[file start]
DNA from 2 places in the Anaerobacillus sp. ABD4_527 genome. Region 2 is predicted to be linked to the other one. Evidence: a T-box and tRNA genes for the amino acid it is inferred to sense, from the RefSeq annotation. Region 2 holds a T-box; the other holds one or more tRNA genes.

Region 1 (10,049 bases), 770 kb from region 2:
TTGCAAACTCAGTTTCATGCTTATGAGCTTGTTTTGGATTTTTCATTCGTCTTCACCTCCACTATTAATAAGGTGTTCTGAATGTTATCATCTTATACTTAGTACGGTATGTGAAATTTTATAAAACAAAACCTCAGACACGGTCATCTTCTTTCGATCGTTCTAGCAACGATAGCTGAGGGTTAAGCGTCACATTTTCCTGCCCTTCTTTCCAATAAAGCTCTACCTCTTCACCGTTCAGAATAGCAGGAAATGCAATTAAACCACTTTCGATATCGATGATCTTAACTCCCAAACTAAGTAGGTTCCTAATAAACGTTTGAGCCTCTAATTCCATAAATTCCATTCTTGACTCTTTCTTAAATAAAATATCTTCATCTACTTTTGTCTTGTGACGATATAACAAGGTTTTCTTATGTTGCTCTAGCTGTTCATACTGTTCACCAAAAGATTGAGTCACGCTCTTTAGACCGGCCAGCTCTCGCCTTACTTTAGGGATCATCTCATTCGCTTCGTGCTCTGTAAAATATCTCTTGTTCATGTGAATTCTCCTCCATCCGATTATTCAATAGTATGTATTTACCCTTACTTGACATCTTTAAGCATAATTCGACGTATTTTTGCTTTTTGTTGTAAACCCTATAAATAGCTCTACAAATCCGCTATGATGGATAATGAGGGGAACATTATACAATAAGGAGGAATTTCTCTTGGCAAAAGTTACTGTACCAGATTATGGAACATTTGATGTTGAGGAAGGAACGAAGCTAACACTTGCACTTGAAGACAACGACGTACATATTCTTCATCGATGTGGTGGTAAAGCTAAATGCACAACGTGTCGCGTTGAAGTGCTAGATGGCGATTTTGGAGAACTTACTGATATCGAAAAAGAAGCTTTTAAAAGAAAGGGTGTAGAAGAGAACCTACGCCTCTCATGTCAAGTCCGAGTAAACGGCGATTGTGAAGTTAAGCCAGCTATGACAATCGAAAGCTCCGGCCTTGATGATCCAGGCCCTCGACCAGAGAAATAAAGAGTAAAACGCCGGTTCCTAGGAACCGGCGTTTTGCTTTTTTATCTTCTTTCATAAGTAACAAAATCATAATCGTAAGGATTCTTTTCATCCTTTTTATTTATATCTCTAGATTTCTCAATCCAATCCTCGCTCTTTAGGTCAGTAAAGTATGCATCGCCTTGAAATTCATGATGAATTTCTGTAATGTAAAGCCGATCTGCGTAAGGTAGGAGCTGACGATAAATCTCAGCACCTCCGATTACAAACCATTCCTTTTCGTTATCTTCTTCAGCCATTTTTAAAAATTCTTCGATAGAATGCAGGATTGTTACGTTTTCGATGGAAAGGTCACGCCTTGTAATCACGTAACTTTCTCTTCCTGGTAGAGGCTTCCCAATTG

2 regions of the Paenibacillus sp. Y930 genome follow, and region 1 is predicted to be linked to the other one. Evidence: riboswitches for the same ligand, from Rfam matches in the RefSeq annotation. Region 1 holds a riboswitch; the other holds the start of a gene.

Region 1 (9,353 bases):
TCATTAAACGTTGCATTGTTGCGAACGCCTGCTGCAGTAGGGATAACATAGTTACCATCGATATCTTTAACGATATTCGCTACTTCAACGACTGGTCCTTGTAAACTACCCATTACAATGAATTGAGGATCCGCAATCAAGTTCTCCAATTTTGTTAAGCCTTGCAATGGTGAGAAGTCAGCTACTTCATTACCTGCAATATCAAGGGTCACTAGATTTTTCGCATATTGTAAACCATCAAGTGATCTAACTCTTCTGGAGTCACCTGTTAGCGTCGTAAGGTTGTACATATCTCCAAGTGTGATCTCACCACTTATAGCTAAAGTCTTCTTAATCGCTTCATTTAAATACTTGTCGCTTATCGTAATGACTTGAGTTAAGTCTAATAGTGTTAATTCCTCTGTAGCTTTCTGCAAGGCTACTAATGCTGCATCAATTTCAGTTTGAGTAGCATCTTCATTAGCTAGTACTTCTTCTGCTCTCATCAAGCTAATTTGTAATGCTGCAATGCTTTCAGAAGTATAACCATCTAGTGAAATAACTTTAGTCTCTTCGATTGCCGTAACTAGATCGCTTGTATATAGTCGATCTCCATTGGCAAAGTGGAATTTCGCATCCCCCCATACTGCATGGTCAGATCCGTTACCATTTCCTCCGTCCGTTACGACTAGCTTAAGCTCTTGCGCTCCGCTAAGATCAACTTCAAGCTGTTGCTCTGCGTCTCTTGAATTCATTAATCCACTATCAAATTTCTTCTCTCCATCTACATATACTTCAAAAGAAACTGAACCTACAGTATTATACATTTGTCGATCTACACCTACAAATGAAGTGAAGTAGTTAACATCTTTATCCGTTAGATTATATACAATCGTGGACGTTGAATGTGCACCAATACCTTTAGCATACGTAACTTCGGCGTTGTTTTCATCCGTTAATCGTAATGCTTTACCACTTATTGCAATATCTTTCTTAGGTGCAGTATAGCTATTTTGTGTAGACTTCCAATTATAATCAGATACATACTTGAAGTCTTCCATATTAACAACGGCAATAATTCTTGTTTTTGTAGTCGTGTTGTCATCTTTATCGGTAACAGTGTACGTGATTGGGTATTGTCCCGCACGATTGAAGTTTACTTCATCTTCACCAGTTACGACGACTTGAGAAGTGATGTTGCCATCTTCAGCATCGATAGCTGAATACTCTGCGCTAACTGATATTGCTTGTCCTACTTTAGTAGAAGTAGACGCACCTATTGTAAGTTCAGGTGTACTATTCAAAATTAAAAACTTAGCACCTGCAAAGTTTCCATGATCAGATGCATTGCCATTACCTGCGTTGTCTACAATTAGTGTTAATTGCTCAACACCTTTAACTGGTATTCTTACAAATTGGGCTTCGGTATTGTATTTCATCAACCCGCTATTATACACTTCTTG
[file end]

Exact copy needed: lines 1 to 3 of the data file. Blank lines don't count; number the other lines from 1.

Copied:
DNA from 2 places in the Anaerobacillus sp. ABD4_527 genome. Region 2 is predicted to be linked to the other one. Evidence: a T-box and tRNA genes for the amino acid it is inferred to sense, from the RefSeq annotation. Region 2 holds a T-box; the other holds one or more tRNA genes.

Region 1 (10,049 bases), 770 kb from region 2:
TTGCAAACTCAGTTTCATGCTTATGAGCTTGTTTTGGATTTTTCATTCGTCTTCACCTCCACTATTAATAAGGTGTTCTGAATGTTATCATCTTATACTTAGTACGGTATGTGAAATTTTATAAAACAAAACCTCAGACACGGTCATCTTCTTTCGATCGTTCTAGCAACGATAGCTGAGGGTTAAGCGTCACATTTTCCTGCCCTTCTTTCCAATAAAGCTCTACCTCTTCACCGTTCAGAATAGCAGGAAATGCAATTAAACCACTTTCGATATCGATGATCTTAACTCCCAAACTAAGTAGGTTCCTAATAAACGTTTGAGCCTCTAATTCCATAAATTCCATTCTTGACTCTTTCTTAAATAAAATATCTTCATCTACTTTTGTCTTGTGACGATATAACAAGGTTTTCTTATGTTGCTCTAGCTGTTCATACTGTTCACCAAAAGATTGAGTCACGCTCTTTAGACCGGCCAGCTCTCGCCTTACTTTAGGGATCATCTCATTCGCTTCGTGCTCTGTAAAATATCTCTTGTTCATGTGAATTCTCCTCCATCCGATTATTCAATAGTATGTATTTACCCTTACTTGACATCTTTAAGCATAATTCGACGTATTTTTGCTTTTTGTTGTAAACCCTATAAATAGCTCTACAAATCCGCTATGATGGATAATGAGGGGAACATTATACAATAAGGAGGAATTTCTCTTGGCAAAAGTTACTGTACCAGATTATGGAACATTTGATGTTGAGGAAGGAACGAAGCTAACACTTGCACTTGAAGACAACGACGTACATATTCTTCATCGATGTGGTGGTAAAGCTAAATGCACAACGTGTCGCGTTGAAGTGCTAGATGGCGATTTTGGAGAACTTACTGATATCGAAAAAGAAGCTTTTAAAAGAAAGGGTGTAGAAGAGAACCTACGCCTCTCATGTCAAGTCCGAGTAAACGGCGATTGTGAAGTTAAGCCAGCTATGACAATCGAAAGCTCCGGCCTTGATGATCCAGGCCCTCGACCAGAGAAATAAAGAGTAAAACGCCGGTTCCTAGGAACCGGCGTTTTGCTTTTTTATCTTCTTTCATAAGTAACAAAATCATAATCGTAAGGATTCTTTTCATCCTTTTTATTTATATCTCTAGATTTCTCAATCCAATCCTCGCTCTTTAGGTCAGTAAAGTATGCATCGCCTTGAAATTCATGATGAATTTCTGTAATGTAAAGCCGATCTGCGTAAGGTAGGAGCTGACGATAAATCTCAGCACCTCCGATTACAAACCATTCCTTTTCGTTATCTTCTTCAGCCATTTTTAAAAATTCTTCGATAGAATGCAGGATTGTTACGTTTTCGATGGAAAGGTCACGCCTTGTAATCACGTAACTTTCTCTTCCTGGTAGAGGCTTCCCAATTG